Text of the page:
- a member; or - the association itself Note: There is a penalty for improper use of word ‘Limited’ and ‘Private Limited’ of a fine up to Rs.500 for every day upon which that name has been used. (Under Sec. 631). . Public Financial Institutions 1. The following financial institutions shall be regarded. For the purpose of companies Act, as public financial institutions, namely: ICICI The Industrial Finance Corporation of India (IFCI) The Unit Trust of India (UTI) Life Insurance Corporation of India (LIC) Industrial Development Bank of India (IDBI) 2. The Central Government may specify any other institution to be a public financial institution. But no institution shall be so specified unless It has been established or constituted by or under any Central Act, or Not less than 51 percent of the paid up capital of such an institutions is held or controlled by the Central Government. The Central Government has so far specified 38 institutions to be public financial institutions. Important among them are as follows: The Industrial Reconstruction Bank of India (IRBI) General Insurance Corporation of India National Insurance Company Limited New India Assurance Company Limited National Housing Bank Export-Import Bank of India Small Industries Development Bank of India Officer who is in default (Sec. 5) The expression ‘officer who is in default’ means all the following officers of a company namely: 1. the managing director or directors. A managing director pleaded that he was no longer a managing director when the complaint was filed, the court held that the material date was not the date of filing of the complaint but that of committing the offence, i.e. the date of issuing the cheque [Sri Kanth (GS) v. Lakshmi Financiers, (1999)98 Comp. Cas. 321 (AP)] 2. the whole time director or directors 3. the manager 4. the secretary 5. any person in accordance with whose directions or instructions, directors are accustomed to act. 6. any person charged by the board of directors with responsibility of complying with any provision, provided the person so charged has given his consent in this behalf to the board of directors; 7. Where any company does not have any of the officers specified in the clauses (a) to (c), any director who may be specified by the board of directors in this behalf or where no director is so specified, all the directors. Where a person has neither been managing director nor has been involved in the normal course of the business, he is relieved of the criminal liability [H. Nanjudiah v. V. Govindan, Registrar of Companies (1986) 59 Comp. Cas. 356 (Bom.)] Notes: Sec. 5 is applicable to both public and private companies. The officer could not be prosecuted for defaults relating to the period before his joining [ C.V. Siva Prasad v. ROC (1997) 88 Comp. Cases 420] If there is a managing or whole time director ort manager, it would be against the principal of natural justice and fair dealings if the proceedings are launched against ordinary directors without examining their involvement in default [G. Vijayalakshmi v. SEBI (2000) 100 Comp. Cases 726 ] Relative: (Sec. 6) A person is deemed to be a relative of another if They are members of Hindu Undivided Family (HUF) They are husband and wife; or 3.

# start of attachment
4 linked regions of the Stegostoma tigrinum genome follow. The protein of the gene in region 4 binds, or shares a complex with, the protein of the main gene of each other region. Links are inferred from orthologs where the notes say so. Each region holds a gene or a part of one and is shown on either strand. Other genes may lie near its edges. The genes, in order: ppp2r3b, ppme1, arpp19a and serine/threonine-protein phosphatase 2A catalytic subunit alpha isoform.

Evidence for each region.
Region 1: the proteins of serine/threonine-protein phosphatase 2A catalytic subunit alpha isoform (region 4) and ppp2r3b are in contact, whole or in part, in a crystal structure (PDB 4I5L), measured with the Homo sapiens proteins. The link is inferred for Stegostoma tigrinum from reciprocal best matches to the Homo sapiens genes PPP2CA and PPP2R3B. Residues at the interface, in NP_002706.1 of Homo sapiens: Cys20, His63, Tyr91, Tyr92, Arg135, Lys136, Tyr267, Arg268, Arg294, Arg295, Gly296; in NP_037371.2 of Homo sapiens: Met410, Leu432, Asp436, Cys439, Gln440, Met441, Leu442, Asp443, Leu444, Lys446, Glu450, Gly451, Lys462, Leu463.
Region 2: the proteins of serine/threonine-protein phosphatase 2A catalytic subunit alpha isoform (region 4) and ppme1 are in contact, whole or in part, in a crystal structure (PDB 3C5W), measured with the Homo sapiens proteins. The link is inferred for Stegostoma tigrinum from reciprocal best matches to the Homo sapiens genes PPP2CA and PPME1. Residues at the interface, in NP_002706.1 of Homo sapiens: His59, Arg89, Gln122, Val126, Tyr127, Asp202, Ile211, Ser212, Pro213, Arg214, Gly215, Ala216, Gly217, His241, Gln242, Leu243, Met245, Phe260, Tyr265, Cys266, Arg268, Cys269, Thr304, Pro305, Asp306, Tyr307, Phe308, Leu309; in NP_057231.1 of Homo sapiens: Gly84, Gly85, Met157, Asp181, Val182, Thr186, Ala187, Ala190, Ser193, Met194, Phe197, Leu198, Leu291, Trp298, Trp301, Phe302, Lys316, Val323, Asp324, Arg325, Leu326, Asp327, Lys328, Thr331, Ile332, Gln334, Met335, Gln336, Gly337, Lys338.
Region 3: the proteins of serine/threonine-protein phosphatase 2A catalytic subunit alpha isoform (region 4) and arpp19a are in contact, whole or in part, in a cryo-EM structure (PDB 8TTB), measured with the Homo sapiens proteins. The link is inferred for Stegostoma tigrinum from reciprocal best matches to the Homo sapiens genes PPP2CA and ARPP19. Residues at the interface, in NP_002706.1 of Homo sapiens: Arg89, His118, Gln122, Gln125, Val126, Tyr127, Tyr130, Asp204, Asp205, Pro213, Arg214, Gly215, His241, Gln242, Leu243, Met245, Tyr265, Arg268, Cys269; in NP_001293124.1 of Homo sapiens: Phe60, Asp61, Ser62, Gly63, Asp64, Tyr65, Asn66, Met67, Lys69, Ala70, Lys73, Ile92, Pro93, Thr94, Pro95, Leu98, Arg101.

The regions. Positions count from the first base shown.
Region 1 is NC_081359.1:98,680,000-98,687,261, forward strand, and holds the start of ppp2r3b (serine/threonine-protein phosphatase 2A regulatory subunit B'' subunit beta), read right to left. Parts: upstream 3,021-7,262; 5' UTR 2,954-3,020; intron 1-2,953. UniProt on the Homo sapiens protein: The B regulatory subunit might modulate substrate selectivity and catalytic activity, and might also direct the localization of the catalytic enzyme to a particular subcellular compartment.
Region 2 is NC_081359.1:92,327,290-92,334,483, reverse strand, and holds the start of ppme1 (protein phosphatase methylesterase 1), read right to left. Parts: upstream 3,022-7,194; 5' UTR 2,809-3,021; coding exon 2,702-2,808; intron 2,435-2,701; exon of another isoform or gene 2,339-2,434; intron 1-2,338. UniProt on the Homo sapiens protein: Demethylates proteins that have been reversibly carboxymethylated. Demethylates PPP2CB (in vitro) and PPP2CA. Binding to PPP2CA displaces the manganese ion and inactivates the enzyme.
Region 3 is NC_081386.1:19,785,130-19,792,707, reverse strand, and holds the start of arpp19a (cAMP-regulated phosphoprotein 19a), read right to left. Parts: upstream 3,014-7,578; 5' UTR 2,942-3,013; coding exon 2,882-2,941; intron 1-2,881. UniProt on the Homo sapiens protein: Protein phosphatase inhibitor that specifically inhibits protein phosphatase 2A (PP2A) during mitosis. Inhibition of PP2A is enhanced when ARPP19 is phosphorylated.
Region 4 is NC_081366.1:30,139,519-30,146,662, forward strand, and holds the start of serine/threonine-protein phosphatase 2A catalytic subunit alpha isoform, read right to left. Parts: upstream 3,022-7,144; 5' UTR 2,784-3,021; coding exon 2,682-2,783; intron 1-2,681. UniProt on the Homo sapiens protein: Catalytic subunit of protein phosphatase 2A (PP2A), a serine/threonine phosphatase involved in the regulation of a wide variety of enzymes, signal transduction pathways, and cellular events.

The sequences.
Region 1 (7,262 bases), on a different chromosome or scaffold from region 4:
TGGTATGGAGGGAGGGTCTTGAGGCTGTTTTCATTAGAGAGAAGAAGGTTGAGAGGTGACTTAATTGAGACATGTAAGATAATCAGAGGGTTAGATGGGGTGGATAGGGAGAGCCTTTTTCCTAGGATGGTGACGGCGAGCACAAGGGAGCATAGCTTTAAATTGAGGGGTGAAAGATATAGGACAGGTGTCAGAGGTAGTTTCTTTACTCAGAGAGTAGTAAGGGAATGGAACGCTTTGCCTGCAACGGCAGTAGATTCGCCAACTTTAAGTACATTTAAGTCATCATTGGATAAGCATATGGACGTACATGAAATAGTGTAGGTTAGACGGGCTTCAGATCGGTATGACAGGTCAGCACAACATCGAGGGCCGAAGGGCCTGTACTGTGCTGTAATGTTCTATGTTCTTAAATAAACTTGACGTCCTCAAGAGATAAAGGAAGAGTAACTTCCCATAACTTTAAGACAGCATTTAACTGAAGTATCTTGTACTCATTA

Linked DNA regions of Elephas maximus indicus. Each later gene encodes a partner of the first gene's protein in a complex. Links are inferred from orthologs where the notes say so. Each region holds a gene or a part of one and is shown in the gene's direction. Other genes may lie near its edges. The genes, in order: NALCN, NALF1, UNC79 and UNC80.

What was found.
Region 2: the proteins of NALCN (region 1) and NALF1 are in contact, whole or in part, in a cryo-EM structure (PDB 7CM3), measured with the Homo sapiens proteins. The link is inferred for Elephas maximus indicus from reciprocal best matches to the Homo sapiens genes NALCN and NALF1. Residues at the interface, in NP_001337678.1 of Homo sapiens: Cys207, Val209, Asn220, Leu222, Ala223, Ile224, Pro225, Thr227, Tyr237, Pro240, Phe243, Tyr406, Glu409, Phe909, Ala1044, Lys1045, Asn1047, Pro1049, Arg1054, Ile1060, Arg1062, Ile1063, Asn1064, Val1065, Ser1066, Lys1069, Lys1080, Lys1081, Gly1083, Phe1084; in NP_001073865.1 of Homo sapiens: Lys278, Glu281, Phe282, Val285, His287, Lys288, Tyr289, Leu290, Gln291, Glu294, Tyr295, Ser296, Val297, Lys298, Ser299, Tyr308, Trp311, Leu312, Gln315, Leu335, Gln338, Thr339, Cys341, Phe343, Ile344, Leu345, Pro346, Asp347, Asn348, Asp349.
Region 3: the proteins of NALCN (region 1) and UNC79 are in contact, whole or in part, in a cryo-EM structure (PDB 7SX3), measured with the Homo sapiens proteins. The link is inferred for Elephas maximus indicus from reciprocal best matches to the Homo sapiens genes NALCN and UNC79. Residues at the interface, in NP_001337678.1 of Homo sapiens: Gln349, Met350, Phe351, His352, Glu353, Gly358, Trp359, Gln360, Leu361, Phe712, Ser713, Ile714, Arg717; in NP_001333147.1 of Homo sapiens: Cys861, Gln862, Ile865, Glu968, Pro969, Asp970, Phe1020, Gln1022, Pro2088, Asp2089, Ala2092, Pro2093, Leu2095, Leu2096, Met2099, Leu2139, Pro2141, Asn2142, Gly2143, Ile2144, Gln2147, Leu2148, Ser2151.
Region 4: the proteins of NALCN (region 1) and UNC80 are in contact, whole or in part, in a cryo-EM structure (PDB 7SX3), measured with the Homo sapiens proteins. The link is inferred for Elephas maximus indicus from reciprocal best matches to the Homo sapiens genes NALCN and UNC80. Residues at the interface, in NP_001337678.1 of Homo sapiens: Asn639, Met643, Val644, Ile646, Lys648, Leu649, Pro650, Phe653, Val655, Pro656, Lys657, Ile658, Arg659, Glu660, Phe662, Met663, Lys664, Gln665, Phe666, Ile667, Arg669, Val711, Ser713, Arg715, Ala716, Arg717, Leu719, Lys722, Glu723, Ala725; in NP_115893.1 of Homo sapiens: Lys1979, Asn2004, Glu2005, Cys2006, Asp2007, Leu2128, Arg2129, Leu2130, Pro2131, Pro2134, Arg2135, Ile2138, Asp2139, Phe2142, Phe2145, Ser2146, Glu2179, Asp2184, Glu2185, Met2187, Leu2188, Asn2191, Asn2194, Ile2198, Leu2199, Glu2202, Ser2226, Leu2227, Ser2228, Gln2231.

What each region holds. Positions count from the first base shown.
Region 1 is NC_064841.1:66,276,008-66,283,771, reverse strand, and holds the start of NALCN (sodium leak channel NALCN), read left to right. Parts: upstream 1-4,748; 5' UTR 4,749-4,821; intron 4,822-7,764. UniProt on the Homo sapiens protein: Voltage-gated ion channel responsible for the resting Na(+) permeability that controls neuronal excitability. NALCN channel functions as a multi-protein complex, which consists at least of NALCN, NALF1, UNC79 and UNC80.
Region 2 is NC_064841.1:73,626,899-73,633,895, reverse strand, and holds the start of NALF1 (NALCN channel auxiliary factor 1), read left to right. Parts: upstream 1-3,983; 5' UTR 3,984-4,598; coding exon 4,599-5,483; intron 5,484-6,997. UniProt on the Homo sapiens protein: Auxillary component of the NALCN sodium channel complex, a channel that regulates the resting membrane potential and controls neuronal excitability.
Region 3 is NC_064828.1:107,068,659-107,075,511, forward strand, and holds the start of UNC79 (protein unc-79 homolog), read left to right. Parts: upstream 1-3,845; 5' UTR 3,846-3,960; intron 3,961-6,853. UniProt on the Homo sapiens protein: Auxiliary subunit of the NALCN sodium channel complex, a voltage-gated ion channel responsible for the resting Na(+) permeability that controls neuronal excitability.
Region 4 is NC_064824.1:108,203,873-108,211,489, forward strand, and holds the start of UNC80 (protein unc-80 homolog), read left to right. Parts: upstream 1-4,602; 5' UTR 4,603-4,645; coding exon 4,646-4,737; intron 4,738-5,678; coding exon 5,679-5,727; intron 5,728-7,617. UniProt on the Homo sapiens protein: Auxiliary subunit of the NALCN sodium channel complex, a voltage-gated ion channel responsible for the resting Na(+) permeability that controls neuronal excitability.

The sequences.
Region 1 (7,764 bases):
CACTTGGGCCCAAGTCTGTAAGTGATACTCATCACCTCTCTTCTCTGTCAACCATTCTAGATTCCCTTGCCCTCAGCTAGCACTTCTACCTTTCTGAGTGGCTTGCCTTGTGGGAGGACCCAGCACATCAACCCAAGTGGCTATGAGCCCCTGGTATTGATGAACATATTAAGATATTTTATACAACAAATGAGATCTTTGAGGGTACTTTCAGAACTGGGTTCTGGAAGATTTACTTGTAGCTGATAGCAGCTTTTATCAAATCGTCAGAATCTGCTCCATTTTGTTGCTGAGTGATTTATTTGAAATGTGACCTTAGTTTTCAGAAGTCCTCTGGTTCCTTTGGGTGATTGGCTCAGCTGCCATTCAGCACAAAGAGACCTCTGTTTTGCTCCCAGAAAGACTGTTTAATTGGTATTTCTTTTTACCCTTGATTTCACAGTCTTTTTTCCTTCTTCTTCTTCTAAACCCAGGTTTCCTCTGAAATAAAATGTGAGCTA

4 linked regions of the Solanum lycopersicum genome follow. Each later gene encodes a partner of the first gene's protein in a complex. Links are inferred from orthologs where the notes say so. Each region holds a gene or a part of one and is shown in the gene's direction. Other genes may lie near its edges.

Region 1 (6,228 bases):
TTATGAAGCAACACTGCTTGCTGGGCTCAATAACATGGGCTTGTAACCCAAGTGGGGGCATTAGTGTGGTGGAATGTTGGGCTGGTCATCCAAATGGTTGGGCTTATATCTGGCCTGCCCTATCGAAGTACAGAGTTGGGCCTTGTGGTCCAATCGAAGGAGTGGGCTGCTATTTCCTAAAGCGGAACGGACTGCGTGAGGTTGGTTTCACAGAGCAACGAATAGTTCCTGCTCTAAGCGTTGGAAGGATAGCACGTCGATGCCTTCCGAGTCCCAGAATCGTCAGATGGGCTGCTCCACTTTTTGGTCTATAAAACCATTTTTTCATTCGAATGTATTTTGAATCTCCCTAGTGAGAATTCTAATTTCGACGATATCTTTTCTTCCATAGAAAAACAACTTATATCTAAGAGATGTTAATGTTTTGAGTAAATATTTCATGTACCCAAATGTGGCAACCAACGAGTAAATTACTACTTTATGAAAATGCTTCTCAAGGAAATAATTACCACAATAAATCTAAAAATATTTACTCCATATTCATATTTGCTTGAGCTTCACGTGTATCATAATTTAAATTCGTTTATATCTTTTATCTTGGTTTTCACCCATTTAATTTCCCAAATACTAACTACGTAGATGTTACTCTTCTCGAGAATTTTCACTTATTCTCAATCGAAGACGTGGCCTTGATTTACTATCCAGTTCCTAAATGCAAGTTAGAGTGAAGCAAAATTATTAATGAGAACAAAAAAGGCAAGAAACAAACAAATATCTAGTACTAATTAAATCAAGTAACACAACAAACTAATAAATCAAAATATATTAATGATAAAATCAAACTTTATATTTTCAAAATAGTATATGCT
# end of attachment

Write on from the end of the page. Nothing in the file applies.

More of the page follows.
The one is related to other in the manner indicated in Schedule I-A to the Act. Schedule I-A Father Father’s father Father’s mother Mother Step mother; Mother’s mother; Mother’s father Son Step son Son’s wife Son’s son Son’s son’s wife Son’s daughter Son’s daughter husband Daughter Step daughter Daughter’s husband Daughter’s son Daughter’s son’s wife Daughter’s daughter Daughter’s daughter’s husband Brother Step brother Brother’s wife Sister Step sister Sister’s husband
Notes: 1. Wife’s brother is not included in the above list of relatives. 2. The term relative is relevant in following cases: definition of a private company [Sec. 3 (i) (iii)] power of Central Government to prohibit the appointment of sole selling agents in certain cases [Sec. 294- AA] Loans to directors [Sec. 295] Board’s sanction to be required for certain contracts in which particular directors are interested (Sec. 297) Disclosure of interest by director (Sec. 299) Director, etc, not to hold office or place of profit (Sec. 314)